iTrust Daily Insight
November 1 — News and Analysis to Inform your Trading Day
The day after: now all the things are in the rear-view-mirror; what happened? how’d we do?
Market data 10:30 am California time, 5:30 pm London time
- Bitcoin: $9,204 (down $200 this week after increasing ~30% the previous Friday to Monday) (Source: Coinmarketcap.com)
- Digital currency price movement today: generally down 1-2% today; Stellar up over 7% today (Coinmarketcap.com)
- Number of digital currencies with market cap over $1 billion: 13 (Coinmarketcap.com)
- Market Capitalization of Bitcoin: $165.9 billion (Coinmarketcap.com)
- Gold “F” futures contract: $1510 (source: Yahoo Finance)
- Silver “F” futures contract: $18.01 (source: Yahoo Finance)
- Copper “F” futures contract: 2.6605 (Yahoo Finance)
- Oil “F” futures contract: $55.59 (Yahoo Finance)
- DJIA: $27,300 (today’s gains reverse yesterdays losses) (Yahoo Finance)
- S&P 500: $3,062 (would be an all-time-high close) (Yahoo Finance)
- FTSE (main London stock index): 7,302 (unchanged this week; ie Brexit votes didn’t matter) (Yahoo Finance)
- Shanghai stock index: 2,958 (unchanged this week) (Yahoo Finance)
- VIX (volatility implied in near contracts of S&P 500 futures in US): 12.6% (relatively low; reflecting little purchasing of down-side protection) (Yahoo Finance)
- Result of Fed’s meeting on Oct 30: US central bank cut overnight rates 1/4%, as expected; now the target is a range of 1.50% –> 1.75% (source: Federal Reserve)
- Probability O/N rates are unchanged from current rates (1.50%-1.75% target range) after Dec 11 FOMC meeting: 90%%
- Probability O/N rates are 25 bps lower than now after Dec 11 FOMC meeting: 10% (down from about 20% before Wednesday’s announcement)
- US 10 year Treasury yield: 1.74% (WSJ.com)
- US 2-10 yield difference: +0.17% (i.e., positively sloped — normal — yield curve) (WSJ.com)
Review of all the big news:
- It is cloudy and overcast in London today. For those who are regular readers of these updates you know this is a tongue-in-cheek way of saying that the “big” October 31 deadline for Brexit was likely at most to cause some short term disruption which would be quickly resolved. Now that the decision has been passed from Parliament to the people and the date has been shifted from October 31 to December 12, our basic analysis is unchanged: there will eventually be an end to the Brexit drama. We do not know how the drama will end, whether the UK will remain in the EU or whether the UK will leave the EU. In any event, the event will happen and any hiccups will be short-lived and quickly resolved. The wet blanket slowing down the UK economy will be taken away and economic fundamental will return to a higher base rate. So, on December 13, it will probably be overcast in London.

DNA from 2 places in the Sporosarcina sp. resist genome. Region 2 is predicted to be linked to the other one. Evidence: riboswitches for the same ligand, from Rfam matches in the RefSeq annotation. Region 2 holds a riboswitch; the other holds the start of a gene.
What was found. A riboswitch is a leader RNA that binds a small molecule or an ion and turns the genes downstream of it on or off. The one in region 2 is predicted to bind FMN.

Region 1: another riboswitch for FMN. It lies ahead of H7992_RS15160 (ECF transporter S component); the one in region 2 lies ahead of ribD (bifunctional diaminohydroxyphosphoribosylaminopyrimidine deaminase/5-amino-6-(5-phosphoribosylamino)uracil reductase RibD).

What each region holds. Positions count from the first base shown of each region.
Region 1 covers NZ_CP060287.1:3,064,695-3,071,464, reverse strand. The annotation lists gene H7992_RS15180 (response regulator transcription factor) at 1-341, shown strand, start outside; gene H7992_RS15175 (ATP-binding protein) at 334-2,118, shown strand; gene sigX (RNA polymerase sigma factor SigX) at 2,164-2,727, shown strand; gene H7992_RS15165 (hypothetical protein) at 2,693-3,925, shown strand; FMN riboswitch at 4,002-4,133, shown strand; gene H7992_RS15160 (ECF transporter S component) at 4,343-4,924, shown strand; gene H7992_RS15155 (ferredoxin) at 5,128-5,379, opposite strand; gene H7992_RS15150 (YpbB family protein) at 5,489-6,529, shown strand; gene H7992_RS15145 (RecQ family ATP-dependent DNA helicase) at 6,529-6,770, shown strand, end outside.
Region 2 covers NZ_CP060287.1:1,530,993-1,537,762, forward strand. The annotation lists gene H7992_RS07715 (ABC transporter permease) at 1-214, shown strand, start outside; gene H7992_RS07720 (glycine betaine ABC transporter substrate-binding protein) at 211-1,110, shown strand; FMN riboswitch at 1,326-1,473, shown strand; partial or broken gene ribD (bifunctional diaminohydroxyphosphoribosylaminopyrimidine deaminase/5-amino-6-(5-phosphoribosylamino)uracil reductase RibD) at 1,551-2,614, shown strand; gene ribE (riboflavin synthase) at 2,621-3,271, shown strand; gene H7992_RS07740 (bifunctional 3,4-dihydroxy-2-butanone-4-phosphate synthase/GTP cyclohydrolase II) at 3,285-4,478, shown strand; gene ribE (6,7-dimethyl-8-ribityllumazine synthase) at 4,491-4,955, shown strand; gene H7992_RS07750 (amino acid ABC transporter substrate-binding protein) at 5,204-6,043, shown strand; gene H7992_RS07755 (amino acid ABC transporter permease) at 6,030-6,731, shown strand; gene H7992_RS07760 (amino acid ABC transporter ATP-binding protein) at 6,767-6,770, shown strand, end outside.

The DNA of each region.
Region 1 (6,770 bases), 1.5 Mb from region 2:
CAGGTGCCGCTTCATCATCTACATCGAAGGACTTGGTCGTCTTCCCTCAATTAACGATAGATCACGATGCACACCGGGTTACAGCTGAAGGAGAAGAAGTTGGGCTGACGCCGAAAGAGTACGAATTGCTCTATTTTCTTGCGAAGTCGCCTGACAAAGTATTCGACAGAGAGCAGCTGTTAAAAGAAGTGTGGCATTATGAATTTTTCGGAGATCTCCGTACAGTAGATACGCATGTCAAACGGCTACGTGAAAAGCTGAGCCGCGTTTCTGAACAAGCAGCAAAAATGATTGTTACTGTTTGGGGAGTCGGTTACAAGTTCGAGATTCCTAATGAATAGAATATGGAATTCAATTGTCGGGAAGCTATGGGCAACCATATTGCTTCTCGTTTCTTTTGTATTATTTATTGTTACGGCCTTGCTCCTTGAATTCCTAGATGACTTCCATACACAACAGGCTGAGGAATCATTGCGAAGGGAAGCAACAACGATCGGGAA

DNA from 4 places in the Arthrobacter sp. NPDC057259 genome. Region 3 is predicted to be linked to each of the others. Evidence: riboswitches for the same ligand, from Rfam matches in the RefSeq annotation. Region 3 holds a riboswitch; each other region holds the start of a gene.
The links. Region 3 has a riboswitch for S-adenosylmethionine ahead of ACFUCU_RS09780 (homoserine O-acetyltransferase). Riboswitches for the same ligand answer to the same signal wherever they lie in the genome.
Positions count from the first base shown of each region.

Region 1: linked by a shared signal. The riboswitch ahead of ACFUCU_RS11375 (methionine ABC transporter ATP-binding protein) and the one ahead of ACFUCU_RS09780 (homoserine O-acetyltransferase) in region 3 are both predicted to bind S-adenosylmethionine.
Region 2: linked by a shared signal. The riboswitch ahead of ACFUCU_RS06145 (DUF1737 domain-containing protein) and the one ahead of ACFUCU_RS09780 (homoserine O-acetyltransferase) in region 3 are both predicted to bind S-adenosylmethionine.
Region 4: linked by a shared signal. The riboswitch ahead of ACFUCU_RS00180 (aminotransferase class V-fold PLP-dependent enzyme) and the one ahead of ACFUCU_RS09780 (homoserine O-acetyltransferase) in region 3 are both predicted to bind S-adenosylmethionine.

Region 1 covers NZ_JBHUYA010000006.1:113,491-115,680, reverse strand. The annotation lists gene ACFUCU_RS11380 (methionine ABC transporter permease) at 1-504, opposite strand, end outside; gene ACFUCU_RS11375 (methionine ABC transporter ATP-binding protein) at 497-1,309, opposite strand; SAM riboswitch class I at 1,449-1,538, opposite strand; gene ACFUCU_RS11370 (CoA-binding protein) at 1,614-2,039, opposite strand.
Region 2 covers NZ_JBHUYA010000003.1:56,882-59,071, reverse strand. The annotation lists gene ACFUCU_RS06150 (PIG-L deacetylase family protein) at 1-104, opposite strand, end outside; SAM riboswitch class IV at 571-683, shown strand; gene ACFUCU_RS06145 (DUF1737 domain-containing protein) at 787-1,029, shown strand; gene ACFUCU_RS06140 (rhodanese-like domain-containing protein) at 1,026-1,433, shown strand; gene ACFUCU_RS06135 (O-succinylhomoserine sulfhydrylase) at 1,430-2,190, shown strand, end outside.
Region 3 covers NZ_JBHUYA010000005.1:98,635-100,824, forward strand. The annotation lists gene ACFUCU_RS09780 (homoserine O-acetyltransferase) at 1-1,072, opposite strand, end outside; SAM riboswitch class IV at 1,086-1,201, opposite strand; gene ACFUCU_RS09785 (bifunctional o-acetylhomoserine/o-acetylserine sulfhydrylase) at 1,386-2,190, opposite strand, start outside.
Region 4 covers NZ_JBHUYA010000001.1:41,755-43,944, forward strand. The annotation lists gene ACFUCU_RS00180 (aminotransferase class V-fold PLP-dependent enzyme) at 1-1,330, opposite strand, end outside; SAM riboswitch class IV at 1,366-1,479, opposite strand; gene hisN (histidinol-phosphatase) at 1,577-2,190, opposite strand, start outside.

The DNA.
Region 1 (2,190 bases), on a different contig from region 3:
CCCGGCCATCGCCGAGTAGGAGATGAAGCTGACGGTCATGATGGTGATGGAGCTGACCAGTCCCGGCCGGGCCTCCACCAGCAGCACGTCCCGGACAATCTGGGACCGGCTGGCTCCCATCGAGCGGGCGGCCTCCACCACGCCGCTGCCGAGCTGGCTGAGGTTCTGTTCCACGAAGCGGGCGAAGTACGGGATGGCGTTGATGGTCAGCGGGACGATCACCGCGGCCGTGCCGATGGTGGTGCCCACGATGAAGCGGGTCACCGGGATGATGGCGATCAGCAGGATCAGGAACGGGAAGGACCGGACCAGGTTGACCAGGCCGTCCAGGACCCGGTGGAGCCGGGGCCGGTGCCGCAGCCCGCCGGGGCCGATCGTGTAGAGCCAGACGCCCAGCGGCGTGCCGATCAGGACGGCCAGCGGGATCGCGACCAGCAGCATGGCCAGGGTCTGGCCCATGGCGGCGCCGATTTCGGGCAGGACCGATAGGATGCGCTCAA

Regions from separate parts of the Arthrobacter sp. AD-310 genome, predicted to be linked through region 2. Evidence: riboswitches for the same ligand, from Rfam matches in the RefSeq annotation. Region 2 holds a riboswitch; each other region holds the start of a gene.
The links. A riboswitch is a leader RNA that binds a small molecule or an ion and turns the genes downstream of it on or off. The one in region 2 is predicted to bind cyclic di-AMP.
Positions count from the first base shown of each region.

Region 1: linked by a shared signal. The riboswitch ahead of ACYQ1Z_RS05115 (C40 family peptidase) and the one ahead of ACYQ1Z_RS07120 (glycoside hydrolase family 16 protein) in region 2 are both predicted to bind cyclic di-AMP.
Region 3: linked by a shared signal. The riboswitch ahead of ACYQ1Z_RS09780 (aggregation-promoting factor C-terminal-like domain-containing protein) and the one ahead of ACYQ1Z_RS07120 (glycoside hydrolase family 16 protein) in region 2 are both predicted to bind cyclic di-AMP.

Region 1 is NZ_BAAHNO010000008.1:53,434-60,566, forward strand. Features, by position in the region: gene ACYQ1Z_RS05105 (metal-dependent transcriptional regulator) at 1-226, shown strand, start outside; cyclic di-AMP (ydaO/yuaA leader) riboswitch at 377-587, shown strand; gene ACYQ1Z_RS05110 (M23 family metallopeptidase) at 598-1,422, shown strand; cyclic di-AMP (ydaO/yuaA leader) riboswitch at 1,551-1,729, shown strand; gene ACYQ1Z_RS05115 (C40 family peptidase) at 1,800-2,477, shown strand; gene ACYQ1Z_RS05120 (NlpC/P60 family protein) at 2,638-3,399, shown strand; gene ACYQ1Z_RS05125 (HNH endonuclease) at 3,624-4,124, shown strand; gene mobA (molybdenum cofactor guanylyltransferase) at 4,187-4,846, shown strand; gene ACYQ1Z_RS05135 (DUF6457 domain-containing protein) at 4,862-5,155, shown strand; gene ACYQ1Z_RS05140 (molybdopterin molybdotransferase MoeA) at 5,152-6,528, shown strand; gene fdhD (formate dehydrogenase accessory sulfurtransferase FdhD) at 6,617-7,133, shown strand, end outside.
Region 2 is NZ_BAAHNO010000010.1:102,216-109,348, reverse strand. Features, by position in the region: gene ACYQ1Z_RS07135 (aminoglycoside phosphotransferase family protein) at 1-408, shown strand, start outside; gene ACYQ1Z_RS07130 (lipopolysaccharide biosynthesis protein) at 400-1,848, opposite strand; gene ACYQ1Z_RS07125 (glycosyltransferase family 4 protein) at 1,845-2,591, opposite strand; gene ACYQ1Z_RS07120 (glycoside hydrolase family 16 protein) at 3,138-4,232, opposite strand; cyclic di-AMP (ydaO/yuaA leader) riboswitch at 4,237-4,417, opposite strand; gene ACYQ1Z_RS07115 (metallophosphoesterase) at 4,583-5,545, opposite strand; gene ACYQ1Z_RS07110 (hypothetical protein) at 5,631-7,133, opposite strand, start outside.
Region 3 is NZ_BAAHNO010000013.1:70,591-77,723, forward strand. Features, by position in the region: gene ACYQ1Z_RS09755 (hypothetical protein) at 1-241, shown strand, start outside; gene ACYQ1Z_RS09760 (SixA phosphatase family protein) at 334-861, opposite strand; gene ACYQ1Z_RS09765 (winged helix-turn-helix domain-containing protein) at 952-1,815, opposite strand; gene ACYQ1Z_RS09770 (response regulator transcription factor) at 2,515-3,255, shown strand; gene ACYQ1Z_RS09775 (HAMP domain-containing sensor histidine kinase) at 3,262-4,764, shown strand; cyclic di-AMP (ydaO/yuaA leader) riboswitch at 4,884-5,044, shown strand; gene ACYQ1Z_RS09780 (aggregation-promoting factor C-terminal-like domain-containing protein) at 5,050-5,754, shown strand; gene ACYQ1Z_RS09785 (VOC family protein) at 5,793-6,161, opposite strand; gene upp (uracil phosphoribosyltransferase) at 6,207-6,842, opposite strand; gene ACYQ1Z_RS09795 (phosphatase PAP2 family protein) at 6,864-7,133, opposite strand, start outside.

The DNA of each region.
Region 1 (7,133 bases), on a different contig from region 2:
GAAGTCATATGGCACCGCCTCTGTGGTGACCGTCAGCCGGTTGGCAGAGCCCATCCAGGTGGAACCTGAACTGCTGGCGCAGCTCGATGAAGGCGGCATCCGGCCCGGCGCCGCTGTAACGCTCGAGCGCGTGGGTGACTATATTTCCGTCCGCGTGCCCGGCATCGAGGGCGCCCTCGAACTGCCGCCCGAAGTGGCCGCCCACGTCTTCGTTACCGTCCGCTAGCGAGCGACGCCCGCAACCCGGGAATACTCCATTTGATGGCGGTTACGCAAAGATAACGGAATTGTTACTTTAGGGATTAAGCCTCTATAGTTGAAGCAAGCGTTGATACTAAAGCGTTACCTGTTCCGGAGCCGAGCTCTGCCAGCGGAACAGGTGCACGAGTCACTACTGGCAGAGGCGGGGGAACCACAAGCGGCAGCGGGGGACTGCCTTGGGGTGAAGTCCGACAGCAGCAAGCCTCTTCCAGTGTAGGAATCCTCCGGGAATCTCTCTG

- The positive which seems maybe to have been missed is that, effectively, the chance for a “hard Brexit” has already been removed. Either the UK will depart with an agreement (a soft Brexit) or the UK will remain in the EU. Even though the financial markets have not yet appreciated this fact, we believe the world economy is now on a stronger footing than it was a few days ago.
- As expected, the Democratic (opposition) Party-controlled house passed a resolution regarding the process whereby it will gather evidence to pass along to the Senate so that the Senate can consider that evidence (so called “articles of impeachment”). We continue to believe this is all just political theater and there is almost no possibility the Senate will vote to convict the president and force President Trump from office. The Republican party controls the Senate and a 2/3 vote is necessary to convict.
- Also as expected, the US central bank cut interest rates by 25 basis points (1/4 of a percentage point) on Wednesday.
- Also on Wednesday, the US Central Bank did a good job setting expectations regarding future rate actions. The bond market rallied now that inflation is less of a threat. Inflation is a direct result of more money, which gets printed when central banks lower interest rates. Other markets had little reaction. But the US stock market continues its slow, steady climb to all-time highs (as measured by the S&P 500 stock market index).
- US 3rd quarter GDP is estimated to have grown 1.9%. This is higher than Wall Street’s expectation of 1.6%-1.7% growth. We will offer a fuller commentary on this during our weekly recap this afternoon.
- The jobs report was released today. Most importantly, wages are up 3%. This creates more potential for saving AND for spending. The “headline number” is that the US economy added 128,000 new jobs. This positively surprised the markets because the GM strike caused lots of workers to be temporarily out of work.
We are doing our best to keep you informed and to help you make good investment decisions based on your own analysis of these factors. Even so, if there is any confusion about what we have written today OR how these factors can be turned into questions for your own consideration, please call us here at iTrust Capital. We’d be thrilled to get to discuss any of these issues with you over the phone. Please direct all questions primarily to Blake Skadron. If somehow Blake is not able to assist, a member of iTrust Capital’s Economics Team would be happy to chat with you directly.
Tim Shaler is Chief Economist of iTrust Capital. He is a published Real Estate economist, was a portfolio manager and asset allocation expert at his previous firms and is an adjunct professor at Webster University. His MBA (Finance) and MA in Russian Economic History are both from the University of Chicago.
For all media inquiries, please contact Blake Skadron at email@example.com.